"I eat vegetables and sauce."

Translation:Ithim glasraí agus anlann.

4 years ago

25 Comments


https://www.duolingo.com/sigmacharding
sigmacharding
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If this aids memory: "glasraí" is related to the irish word "glás" meaning GREEN

http://en.wiktionary.org/wiki/glasra#Irish

A bit like verduras in spanish

4 years ago

https://www.duolingo.com/dangantitan

Glas is also "blue" in Welsh.

2 years ago

https://www.duolingo.com/Knocksedan

Colour words in different languages often don't overlap exactly. "green" can be both uaine and glas in Irish, with glas covering the bluer end of the spectrum (some shades of "blue" in English would traditionally be glas in Irish), and uaine covering the yellower end.

2 years ago

https://www.duolingo.com/MayteStiles
MayteStiles
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It does help. Thanks.

1 year ago

https://www.duolingo.com/CharlesDoy2
CharlesDoy2
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I'm reasonably certain that 'Itheann mé' and 'Ithim' are both acceptable conjugations of the first person singular of the verb 'ith'.

4 years ago

https://www.duolingo.com/s0lolol

You're correct it should be an acceptable answer. Rather like the difference between saying "I am XYZ" and "I'm XYZ" in English. One form sounds slightly more formal to my ear.

4 years ago

https://www.duolingo.com/Lancet
Lancet
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Only Ithim is accepted in Standard Irish.

3 years ago

https://www.duolingo.com/ataltane
ataltane
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But learners should be aware that they'll never cause confusion or consternation saying 'itheann mé'

3 years ago

https://www.duolingo.com/sufyazi
sufyazi
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Could anyone enlighten me as to why this is wrong: itheann glasraí agus anlann mé

4 years ago

https://www.duolingo.com/Lancet
Lancet
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The word order in Irish is Verb - Subject - Object. Your sentence would translate as "Vegetables and sauce eat me".

3 years ago

https://www.duolingo.com/LoriaSabin

"mé" needs to be right after "Itheann." If it said this: "Itheann mé glasraí agus anlann." It should be correct. "Itheann mé" and "Ithim" should be the same.

3 years ago

https://www.duolingo.com/gpgallagher
gpgallagher
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I'm wondering exactly what "anlann" is. The translation is "sauce", but is this some specific kind of sauce, or is it a broad category including salad dressings, pasta sauces, gravies, and various bottled condiments?

3 years ago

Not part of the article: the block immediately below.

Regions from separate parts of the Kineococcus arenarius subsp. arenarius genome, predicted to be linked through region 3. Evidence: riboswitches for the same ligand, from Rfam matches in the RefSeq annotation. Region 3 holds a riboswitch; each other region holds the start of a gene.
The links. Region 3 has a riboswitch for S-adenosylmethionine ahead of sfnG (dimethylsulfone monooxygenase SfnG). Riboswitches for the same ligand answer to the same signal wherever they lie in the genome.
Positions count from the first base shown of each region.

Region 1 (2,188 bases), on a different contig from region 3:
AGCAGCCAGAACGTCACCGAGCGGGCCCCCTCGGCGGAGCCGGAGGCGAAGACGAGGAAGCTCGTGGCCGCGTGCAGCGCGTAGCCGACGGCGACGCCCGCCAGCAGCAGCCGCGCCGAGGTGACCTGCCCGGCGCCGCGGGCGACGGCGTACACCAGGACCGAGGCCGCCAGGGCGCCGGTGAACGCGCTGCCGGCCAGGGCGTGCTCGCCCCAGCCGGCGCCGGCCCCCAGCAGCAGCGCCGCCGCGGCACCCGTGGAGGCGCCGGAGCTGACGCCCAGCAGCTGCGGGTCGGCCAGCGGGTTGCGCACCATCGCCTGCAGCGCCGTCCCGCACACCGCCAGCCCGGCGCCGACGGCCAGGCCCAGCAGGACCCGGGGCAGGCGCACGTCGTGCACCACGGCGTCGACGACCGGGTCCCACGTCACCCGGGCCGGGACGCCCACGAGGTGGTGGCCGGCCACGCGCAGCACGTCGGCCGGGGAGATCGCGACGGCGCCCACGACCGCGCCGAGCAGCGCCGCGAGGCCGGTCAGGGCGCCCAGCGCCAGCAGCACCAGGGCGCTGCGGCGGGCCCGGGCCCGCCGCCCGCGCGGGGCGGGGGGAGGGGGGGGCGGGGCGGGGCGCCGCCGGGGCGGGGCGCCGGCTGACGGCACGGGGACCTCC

https://www.duolingo.com/Lancet
Lancet
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It means the same as "sauce" in English.

3 years ago

https://www.duolingo.com/LoriaSabin

What does "anlann" sound like? The pronunciation on forvo.com doesn't sound correct at all.

3 years ago

https://www.duolingo.com/Lancet
Lancet
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Click here for examples in the three main dialects.

3 years ago

https://www.duolingo.com/DevonKelliher

here, ithim and itheann are both accepted forms of "i eat"?

is the root of the verb "ith"?

3 years ago

https://www.duolingo.com/mizinamo
mizinamo
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Itheann by itself is not "I eat"; it's just "eat(s)". "Itheann mé" is "I eat", as is "ithim".

3 years ago

https://www.duolingo.com/AnnaMaria96315

Can you say, ta glasrai agus anlann ithim?

1 year ago

https://www.duolingo.com/SatharnPHL
SatharnPHL
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No - you have two verbs in that sentence, "tá" and "ithim", so it doesn't make any sense.

1 year ago

https://www.duolingo.com/MayteStiles
MayteStiles
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I gather that "l" has an allophone close to a "u" sound" anlann or aunlann, and if I heard right, anlann can alternatively be pronounced amlann?

It is interesting that in latin derived languages "l" alternates with "u", so that some words that have "l" in spanish have a corresponding "u" sound in Luso-Brasilian, or in Portuguese , Catalan, Gallego, etc.

In some American and British English variants, "l" often behaves like "u" and "w" when preceded by "a": Autumn, Autistic, Awesome, Awful, Altar, etc...

The "au" combination doesn't exist before "m" in English, except in a few borrowed words from irish, arabic or other languages.

Interestingly enough, though, we find French-English cognate words where the French counterpart has a "u" that corresponds to an "l" in English:

aumone /alms, psalm/psaume. This can be explained in terms of the fact that the "u" and the "l" sounds are articulatorily related.

So the pronunciation of phonemes depends not only on themselves but on the neighbouring sounds which surround them. And this is true of all languages.

1 year ago
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